I knew that this was just the beginning, and I accepted it gracefully. I also knew that one thing was sacred: my Ph.D. track. It wouldn't happen as quickly as Dad wanted, but I worked on it every evening. Buried in books and papers covering the floor, I studied every night after work. Days turned into nights, dawn came far too soon, and I woke up with excruciating headaches. My parents sent me two packages filled with Romanian books to help me study for my exam and write my thesis, which had to be a minimum of 250 pages. I wrote in Romanian, yet I had already started to think in English. An unfortunate new language came into being: Romglish. 'Do you want to see a movie together?' came out as 'Vrei sa see un movie?' and I said, 'Eram tare busy la servici' instead of 'I was very busy at work.' The confusion was funny and frustrating at the same time.

By this time, Michael was going to school at the community college and drawing on his considerable variety of skills for contract work; the time he didn't spend going to school or working he spent looking for more work. He had also made a new friend named Adrian—also from Romania—who taught high school math and who told me about the special credentials I'd need to teach in California schools. Apparently, I was going to have to take even more college courses in addition to my Ph.D. work. I could have finished my Ph.D. work in the United States, but I wanted badly to continue studying at Lucian Blaga University with Dumitru Ciocoi-Pop, the professor I so admired.


To be continued….


Excerpted from Out of the Transylvania Night by Aura Imbarus Copyright © 2010 by Aura Imbarus. Excerpted by permission.
All rights reserved. No part of this excerpt may be reproduced or reprinted without permission in writing from the publisher.
Excerpts are provided by Dial-A-Book Inc. solely for the personal use of visitors to this web site.

What People are Saying About This

Aura Imbarus

Unforgettable, giving the pioneer spirit courage and a brave heart bravado. —Adrian Maher, Documentary Filmmaker, Discovery Channel

Meet the Author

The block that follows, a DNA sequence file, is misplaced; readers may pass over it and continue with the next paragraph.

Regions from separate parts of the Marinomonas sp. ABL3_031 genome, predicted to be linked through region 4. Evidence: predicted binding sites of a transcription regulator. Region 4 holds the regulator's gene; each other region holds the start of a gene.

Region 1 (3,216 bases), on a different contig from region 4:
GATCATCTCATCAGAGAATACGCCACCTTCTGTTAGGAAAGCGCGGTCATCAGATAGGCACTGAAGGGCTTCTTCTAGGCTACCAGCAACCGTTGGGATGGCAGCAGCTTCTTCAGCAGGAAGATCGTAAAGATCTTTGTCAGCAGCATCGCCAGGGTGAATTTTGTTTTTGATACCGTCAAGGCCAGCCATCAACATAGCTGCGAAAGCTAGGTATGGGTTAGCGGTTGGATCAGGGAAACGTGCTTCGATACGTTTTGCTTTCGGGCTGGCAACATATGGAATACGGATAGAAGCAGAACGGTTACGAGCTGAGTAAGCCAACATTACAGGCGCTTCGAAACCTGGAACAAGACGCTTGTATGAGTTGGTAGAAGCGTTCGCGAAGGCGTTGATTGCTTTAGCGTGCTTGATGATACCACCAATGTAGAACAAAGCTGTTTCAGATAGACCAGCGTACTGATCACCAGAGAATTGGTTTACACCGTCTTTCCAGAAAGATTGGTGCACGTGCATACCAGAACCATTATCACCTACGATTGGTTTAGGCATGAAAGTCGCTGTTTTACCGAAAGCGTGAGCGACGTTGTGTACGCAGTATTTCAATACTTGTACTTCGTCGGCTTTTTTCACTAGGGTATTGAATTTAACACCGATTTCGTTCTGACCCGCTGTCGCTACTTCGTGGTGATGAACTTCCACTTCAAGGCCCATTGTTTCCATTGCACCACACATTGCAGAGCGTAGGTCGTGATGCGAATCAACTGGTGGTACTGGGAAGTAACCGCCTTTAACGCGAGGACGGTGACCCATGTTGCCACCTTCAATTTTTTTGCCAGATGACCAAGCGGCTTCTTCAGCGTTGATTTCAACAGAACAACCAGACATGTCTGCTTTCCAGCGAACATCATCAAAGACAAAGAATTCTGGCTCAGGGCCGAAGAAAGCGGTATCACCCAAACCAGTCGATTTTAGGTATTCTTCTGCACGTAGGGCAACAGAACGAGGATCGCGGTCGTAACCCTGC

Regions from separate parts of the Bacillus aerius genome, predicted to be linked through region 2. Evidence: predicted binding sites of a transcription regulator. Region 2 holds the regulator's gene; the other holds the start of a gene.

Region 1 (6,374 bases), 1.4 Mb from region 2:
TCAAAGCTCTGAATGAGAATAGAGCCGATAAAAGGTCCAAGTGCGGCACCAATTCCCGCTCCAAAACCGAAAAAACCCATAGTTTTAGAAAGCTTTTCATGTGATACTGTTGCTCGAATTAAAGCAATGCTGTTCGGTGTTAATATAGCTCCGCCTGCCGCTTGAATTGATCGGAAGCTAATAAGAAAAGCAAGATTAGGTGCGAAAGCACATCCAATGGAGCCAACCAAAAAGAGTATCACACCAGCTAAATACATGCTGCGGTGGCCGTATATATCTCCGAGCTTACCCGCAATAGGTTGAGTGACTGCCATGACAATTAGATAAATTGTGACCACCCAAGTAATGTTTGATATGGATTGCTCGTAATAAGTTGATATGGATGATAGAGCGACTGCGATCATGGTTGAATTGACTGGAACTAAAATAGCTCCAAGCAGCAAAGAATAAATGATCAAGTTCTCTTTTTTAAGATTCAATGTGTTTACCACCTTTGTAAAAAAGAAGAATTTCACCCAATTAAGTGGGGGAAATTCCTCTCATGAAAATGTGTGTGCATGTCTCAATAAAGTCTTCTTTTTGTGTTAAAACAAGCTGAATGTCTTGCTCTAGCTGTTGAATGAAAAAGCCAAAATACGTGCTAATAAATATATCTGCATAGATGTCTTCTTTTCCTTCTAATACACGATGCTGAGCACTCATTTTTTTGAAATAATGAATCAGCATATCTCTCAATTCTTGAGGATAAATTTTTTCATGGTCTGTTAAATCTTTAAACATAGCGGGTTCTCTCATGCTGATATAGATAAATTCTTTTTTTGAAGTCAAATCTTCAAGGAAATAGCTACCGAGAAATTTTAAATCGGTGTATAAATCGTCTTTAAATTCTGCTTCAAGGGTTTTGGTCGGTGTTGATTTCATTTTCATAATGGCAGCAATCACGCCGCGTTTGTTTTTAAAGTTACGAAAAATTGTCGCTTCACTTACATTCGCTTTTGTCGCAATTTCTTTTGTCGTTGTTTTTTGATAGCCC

Aura Imbarus, PhD, is a former popular journalist in Europe, university professor, and co-founder and ambassador of the Romanian-American Professional Network (RAPN) and the president of its L.A. chapter. She is also president of EuroCircle's Los Angeles chapter. Aura was born in Sibiu, Romania. She earned a PhD at Lucian Blaga University under the tutelage of Professor Dumitru Cicio-Pop, PhD, who writes the Foreword for her book. (Dr. Ciocoi-Pop was imprisoned for two years for speaking out against the Communist regime.)

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Out of the Transylvania Night 4.9 out of 5 based on 0 ratings. 40 reviews.
jmack13 More than 1 year ago
As an avid reader and teacher myself, I often read to escape. I realized quickly that this book was very real and I appreciate all I learned while reading it. Aura's style of writing makes you feel like you are there with her, in all her adventures. I was immediately drawn into the book, "Out of the Transylvania Night" as I am sure other readers will be too. It is a book you will not put down and a great book to give someone who enjoys history, family, romance, or just a fantastic book!
Anonymous More than 1 year ago
This book definitely wraps you in right from the beginning. The story of all she's been through in her life is truly captivating and amazing to see how far she's come. Anyone would enjoy this book. The depth and detail of this read makes it seem like you are there with her through her life the whole time. She paints a great picture with her words. I strongly recommend this book to anyone and everyone that wants to learn about what her country went through and experience first hand what it did to its people. She truly shows strength and well-deserved success with all of her incredibly hard work and deserves nothing less!
BulinaMica More than 1 year ago